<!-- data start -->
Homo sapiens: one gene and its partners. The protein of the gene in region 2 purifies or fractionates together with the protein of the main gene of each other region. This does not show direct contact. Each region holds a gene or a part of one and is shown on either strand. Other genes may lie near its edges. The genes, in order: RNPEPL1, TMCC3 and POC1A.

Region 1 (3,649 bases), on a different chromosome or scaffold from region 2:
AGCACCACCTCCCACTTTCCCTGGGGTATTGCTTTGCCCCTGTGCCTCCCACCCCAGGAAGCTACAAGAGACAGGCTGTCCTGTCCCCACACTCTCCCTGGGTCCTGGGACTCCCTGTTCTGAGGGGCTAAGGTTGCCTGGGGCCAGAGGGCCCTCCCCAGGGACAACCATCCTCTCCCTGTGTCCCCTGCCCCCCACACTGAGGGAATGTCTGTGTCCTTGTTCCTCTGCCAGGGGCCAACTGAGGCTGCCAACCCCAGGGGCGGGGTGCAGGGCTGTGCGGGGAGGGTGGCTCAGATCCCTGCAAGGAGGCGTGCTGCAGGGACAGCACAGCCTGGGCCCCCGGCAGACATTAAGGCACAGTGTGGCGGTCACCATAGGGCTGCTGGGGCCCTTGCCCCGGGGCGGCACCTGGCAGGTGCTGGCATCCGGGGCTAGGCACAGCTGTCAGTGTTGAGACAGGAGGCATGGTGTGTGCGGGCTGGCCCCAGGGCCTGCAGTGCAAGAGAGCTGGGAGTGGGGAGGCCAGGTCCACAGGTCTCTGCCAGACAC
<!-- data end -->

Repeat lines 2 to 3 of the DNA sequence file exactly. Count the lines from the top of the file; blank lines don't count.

Region 1 (3,649 bases), on a different chromosome or scaffold from region 2:
AGCACCACCTCCCACTTTCCCTGGGGTATTGCTTTGCCCCTGTGCCTCCCACCCCAGGAAGCTACAAGAGACAGGCTGTCCTGTCCCCACACTCTCCCTGGGTCCTGGGACTCCCTGTTCTGAGGGGCTAAGGTTGCCTGGGGCCAGAGGGCCCTCCCCAGGGACAACCATCCTCTCCCTGTGTCCCCTGCCCCCCACACTGAGGGAATGTCTGTGTCCTTGTTCCTCTGCCAGGGGCCAACTGAGGCTGCCAACCCCAGGGGCGGGGTGCAGGGCTGTGCGGGGAGGGTGGCTCAGATCCCTGCAAGGAGGCGTGCTGCAGGGACAGCACAGCCTGGGCCCCCGGCAGACATTAAGGCACAGTGTGGCGGTCACCATAGGGCTGCTGGGGCCCTTGCCCCGGGGCGGCACCTGGCAGGTGCTGGCATCCGGGGCTAGGCACAGCTGTCAGTGTTGAGACAGGAGGCATGGTGTGTGCGGGCTGGCCCCAGGGCCTGCAGTGCAAGAGAGCTGGGAGTGGGGAGGCCAGGTCCACAGGTCTCTGCCAGACAC